The scientific method defined

What the Pandemic Has Taught Us About Science: The scientific method remains the best way to solve many problems, but bias, overconfidence and politics can sometimes lead scientists astray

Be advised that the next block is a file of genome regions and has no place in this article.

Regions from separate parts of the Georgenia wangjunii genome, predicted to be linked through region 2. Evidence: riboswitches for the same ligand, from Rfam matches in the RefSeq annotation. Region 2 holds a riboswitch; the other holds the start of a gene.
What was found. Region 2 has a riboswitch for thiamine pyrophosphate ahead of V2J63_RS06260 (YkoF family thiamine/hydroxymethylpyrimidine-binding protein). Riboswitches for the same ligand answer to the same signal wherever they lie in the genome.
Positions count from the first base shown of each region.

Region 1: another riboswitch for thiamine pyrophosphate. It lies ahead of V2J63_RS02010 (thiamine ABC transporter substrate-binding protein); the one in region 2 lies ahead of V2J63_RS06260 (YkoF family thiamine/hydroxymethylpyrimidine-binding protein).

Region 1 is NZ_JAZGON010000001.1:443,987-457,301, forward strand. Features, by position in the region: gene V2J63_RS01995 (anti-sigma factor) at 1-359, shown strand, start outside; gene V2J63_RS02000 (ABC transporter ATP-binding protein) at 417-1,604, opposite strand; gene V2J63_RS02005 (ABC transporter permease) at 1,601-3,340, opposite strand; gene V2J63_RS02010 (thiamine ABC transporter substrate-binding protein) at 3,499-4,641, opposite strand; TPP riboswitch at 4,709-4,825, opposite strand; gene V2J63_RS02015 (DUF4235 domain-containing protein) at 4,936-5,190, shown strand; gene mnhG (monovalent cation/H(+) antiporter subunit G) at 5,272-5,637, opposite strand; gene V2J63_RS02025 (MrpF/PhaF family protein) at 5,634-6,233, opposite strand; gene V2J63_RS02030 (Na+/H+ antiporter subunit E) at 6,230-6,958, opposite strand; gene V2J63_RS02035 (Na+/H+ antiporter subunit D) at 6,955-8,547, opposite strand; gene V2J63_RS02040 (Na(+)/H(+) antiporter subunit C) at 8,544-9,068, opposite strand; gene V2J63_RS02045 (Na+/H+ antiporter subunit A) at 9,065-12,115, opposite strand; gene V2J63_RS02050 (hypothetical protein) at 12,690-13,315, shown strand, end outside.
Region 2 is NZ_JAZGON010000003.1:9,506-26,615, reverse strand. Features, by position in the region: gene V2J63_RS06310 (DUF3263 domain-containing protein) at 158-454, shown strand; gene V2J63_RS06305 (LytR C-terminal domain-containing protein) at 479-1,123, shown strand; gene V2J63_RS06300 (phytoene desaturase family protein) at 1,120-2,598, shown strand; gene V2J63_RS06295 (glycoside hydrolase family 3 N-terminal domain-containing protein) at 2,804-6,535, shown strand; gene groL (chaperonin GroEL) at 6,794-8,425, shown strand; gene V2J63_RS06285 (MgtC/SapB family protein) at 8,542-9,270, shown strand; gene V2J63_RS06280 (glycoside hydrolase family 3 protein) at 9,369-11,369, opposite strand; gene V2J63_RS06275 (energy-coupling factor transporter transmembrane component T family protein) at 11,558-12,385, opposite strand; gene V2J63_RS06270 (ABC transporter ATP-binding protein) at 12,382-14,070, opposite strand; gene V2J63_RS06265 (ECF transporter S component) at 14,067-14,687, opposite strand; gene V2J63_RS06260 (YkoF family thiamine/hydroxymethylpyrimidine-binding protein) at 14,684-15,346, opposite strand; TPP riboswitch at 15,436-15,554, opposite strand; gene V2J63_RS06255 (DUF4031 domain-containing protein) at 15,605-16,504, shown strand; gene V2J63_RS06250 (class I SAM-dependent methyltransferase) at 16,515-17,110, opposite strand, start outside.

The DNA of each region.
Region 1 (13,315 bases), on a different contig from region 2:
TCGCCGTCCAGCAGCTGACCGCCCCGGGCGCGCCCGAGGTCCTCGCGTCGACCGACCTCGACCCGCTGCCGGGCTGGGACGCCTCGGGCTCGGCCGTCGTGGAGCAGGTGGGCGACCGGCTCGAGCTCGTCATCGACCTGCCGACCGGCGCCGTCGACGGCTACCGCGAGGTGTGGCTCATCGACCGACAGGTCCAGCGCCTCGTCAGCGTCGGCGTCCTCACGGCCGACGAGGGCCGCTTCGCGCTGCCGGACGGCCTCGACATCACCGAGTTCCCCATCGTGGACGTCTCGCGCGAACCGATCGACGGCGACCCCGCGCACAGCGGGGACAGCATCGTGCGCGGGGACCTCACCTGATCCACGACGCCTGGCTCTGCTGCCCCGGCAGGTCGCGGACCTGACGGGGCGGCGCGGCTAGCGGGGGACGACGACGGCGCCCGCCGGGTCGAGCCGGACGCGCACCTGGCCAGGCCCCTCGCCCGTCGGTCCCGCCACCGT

In a lecture at Cornell University in 1964, the physicist Richard Feynman defined the scientific method. First, you guess, he said, to a ripple of laughter. Then you compute the consequences of your guess. Then you compare those consequences with the evidence from observations or experiments. “If [your guess] disagrees with experiment, it’s wrong. In that simple statement is the key to science. It does not make a difference how beautiful the guess is, how smart you are, who made the guess or what his name is…it’s wrong.”